, I Monophthalmus or II Gonatus, 306 - 270 B.C.
Unpublished in the references and not yet fully attributed, this is only the second specimen of this extremely and important known to . Both specimens were struck with the same die. & Mosch wrote of their specimen: "Troxell recorded a very issue of Alexandrine tetradrachms in the name of Gonatas (The Peloponnesian Alexanders, 17, 1971, 75-6, note 68), which through hoard evidence was conclusively proven to be struck at circa 272 (see R. W. , Gonatas and the Silver Coinages of Macedon circa 280-270 BC, 26, 1981, pp. 79-123, esp. p. 104). However, this unique has no controls that would explicitly tie it to the mint tetradrachms, and even more perplexing is the of the engraving, which is clearly dissimilar to the tetradrachms as well. One might suppose that it is in fact not a coin of Gonatas at all, but rather a hitherto unknown of his grandfather, Antigonos I Monophthalmos. However, this also does not sit well, again for reasons of , which is inconsistent with the period of Monophthalmos' reign. For the time being, therefore, this coin must remain a numismatic enigma until further evidence can shed additional light on it."
There are two auction records for the & Mosch specimen: Numismatics auction 7 (22 Mar 2014), lot 454, sold for £ 4,800 plus fees; and & Mosch auction 203 (5 Mar 2012), lot 150, sold for € 3,200 plus fees. Our coin sold at Gitbud & Naumann auction 16, (4 May 2014), lot 152, apparently slipping through unnoticed by all but our astute consignor for € 575 plus fees.SH71048. Silver , unpublished in refs; cf. Numismatics auction 7, lot 454 (same rev die) = & Mosch auction 203, lot 150, VF, struck a bit flat, 3.845 g, maximum 19.4 mm, 0o, uncertain or mint, 306 - 270 B.C.; of Herakles right, clad in scalp headdress tied at neck; BAΣIΛEΩΣ ANTIΓONOY, Zeus Aetophoros enthroned left, throne with high back, in extended right hand, long vertical behind in left hand, right leg drawn back; ex Gitbud & Naumann auction 16, lot 152; extremely , only two know specimens; $1950.00 (€1735.50)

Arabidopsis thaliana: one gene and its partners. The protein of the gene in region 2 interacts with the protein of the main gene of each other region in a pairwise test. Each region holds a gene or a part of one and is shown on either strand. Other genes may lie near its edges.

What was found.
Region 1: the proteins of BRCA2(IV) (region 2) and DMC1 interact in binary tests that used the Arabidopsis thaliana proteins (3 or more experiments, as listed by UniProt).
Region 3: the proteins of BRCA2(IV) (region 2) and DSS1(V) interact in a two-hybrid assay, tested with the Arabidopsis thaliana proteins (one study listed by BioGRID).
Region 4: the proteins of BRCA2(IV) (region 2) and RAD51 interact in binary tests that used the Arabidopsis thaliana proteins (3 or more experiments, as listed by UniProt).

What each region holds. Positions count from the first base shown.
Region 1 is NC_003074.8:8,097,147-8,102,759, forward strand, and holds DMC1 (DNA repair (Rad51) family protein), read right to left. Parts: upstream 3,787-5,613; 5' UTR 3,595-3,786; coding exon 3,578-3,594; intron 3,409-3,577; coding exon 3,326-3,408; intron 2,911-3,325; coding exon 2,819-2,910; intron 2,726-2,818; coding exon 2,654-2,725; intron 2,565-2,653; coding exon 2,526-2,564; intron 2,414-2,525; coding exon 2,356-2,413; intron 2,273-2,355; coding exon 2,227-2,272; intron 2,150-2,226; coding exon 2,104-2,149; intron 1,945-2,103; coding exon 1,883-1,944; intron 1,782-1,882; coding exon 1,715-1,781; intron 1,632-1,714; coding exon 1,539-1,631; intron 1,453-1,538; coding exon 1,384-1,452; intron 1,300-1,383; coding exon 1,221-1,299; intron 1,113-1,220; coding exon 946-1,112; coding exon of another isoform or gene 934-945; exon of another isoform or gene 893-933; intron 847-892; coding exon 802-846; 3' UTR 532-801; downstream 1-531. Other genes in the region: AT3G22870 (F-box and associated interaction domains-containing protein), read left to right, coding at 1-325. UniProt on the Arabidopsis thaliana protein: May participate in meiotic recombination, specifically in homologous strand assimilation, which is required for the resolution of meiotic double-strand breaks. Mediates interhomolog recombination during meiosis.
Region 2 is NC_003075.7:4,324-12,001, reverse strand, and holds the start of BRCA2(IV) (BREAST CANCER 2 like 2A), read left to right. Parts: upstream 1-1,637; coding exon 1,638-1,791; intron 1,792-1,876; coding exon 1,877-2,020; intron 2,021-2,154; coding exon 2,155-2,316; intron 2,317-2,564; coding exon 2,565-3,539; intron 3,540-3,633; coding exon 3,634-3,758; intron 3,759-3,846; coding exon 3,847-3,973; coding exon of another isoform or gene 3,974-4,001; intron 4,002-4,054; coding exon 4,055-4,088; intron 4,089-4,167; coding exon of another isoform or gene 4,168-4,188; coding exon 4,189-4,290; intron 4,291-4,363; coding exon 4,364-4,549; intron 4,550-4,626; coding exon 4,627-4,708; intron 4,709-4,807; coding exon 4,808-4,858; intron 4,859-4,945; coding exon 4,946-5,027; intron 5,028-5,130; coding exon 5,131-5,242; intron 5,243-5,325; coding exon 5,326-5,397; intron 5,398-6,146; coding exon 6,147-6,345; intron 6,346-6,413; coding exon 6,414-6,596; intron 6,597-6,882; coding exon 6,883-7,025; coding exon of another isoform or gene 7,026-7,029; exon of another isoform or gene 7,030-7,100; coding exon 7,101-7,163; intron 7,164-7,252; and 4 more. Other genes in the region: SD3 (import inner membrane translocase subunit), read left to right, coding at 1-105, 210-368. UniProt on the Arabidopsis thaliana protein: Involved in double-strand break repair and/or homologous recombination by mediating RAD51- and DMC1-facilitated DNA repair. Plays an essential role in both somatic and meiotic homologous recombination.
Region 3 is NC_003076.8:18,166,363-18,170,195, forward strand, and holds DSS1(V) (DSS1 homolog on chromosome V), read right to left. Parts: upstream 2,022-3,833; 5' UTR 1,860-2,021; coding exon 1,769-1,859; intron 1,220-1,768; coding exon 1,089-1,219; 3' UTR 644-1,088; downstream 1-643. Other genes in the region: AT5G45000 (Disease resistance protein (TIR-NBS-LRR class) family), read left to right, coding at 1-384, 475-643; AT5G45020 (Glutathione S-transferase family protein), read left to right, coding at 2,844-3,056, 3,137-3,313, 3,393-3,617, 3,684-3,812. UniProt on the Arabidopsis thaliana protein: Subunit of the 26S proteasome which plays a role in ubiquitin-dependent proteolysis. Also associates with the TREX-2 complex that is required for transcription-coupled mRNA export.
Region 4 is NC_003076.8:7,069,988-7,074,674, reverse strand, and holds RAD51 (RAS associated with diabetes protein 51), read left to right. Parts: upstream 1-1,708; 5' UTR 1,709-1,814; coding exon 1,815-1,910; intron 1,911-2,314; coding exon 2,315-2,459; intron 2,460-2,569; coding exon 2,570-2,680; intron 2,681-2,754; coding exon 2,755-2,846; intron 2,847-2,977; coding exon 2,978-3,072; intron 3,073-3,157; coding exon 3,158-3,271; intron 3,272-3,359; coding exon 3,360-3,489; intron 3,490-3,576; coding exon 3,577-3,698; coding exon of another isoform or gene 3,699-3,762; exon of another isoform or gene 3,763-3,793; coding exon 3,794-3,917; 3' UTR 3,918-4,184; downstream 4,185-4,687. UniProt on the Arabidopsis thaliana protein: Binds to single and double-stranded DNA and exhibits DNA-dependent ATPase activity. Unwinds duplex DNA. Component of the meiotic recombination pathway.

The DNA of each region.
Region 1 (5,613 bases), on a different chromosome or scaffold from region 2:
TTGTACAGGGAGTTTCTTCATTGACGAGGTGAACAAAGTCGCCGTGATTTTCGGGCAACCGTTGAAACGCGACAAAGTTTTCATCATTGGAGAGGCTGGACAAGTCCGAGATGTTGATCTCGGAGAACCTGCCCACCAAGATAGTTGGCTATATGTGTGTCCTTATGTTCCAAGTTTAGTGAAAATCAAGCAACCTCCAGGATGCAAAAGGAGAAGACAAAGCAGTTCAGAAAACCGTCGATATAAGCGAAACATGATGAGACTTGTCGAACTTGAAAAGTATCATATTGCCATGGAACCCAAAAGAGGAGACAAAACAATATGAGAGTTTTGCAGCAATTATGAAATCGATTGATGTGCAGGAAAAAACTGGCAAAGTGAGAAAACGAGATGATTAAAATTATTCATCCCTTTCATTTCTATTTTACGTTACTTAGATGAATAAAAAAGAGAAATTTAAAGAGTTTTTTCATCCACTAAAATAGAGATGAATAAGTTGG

, c. 600 - 550 B.C.
In Greek mythology, the Sirens were dangerous creatures, who lured nearby sailors with their enchanting music and voices to shipwreck on the rocky coast of their island. In early Greek art, Sirens were represented as birds with large women's heads, bird feathers, and scaly feet. Later, they were represented as female figures with the legs of birds, with or without wings, playing a variety of musical instruments, especially harps. Later Sirens were sometimes depicted as beautiful women, whose bodies, not only their voices, were seductive.
SH84464. hemihekte, Unpublished in major references; Naville auction VII (1924), Collection, lot 1435; CNG, XI (8 Jan 2008), lot 253, aEF, , earthen deposits, 1.367 g, maximum 8.8 mm, , uncertain mint, c. 600 - 550 B.C.; siren standing left; square punch; ex Numismatica Ars Classica, auction 92, 2 (24 May 2016), lot 1476; this is not published in the major references but many examples are known from auctions; ; $1440.00 (€1281.60)
, c. 600 - 550 B.C.
The referenced XIV coin is similar, but from different dies, and the only other coin of this known to .SH84465. 1/24 , Unpublished in references; Classical Numismatic Group, XIV (4 Jan 2011), lot 309 ($1800 plus fees), VF, on a , edge cracks, 0.630 g, maximum 7.1 mm, , uncertain mint, c. 600 - 550 B.C.; cock standing left; quadripartite square punch; extremely ; $1350.00 (€1201.50)
, Triumvir and , 44 - 30 B.C., LEG II
This may have been II , disbanded by . The well-known II Augusta, which took in the conquest of Britain and was later stationed in South Wales, was one of Octavian's legions, and so not likely to be the Second Legion referred to on this coin. Other Second Legions (Adiutrix, , Parthica and Traiana) were raised much later in imperial times.
SH85060. Silver , 544/14, 1216, II East 190, 27, 349, EF, bold strike on a , light marks, small edge cracks, 3.875 g, maximum 17.0 mm, 180o, (?) mint, 32 - 31 B.C.; ANT•AVG / III VIR•R•P•C, galley right with rowers, mast with banners at prow; LEG - II, ( ) between two legionary standards; ex & Mosch auction 244, lot 441; $1000.00 (€890.00)
, The Great, 336 - 323 B.C.
On either 10 or 11 June 323 BC, Alexander died in the palace of Nebuchadnezzar II, in Babylon, at age 32. This coin was struck around the time of Alexanders' death, in the city where he died, Babylon.
After Mazaeus died in 328 B.C., Alexander appointed Stamenes as of Babylon. Little is known about him, other than he probably died of natural causes around 323 B.C. when of replaced him. Perdiccas suspected of colluding in the theft of Alexander's corpse and, in 321 B.C., sent Dokimos to replace him. was defeated and died from battle wounds.
SH85059. Silver , 3673, 672, 4467, EF, , and struck, , high relief, , some bumps and marks, 17.214 g, maximum 26.7 mm, 90o, Babylon mint, struck by Stamenes or , c. 323 B.C.; of Herakles right, clad in scalp headdress tied at neck; Zeus enthroned left, right leg forward (archaic lifetime ), feet on footstool, in extended right hand, long vertical behind in left hand, tiny M lower left, ΦIΛH below strut, AΛEΞAN∆POY (Alexander) downward behind, BAΣIΛEΩΣ below; ex & Mosch auction 244, lot 176; $900.00 (€801.00)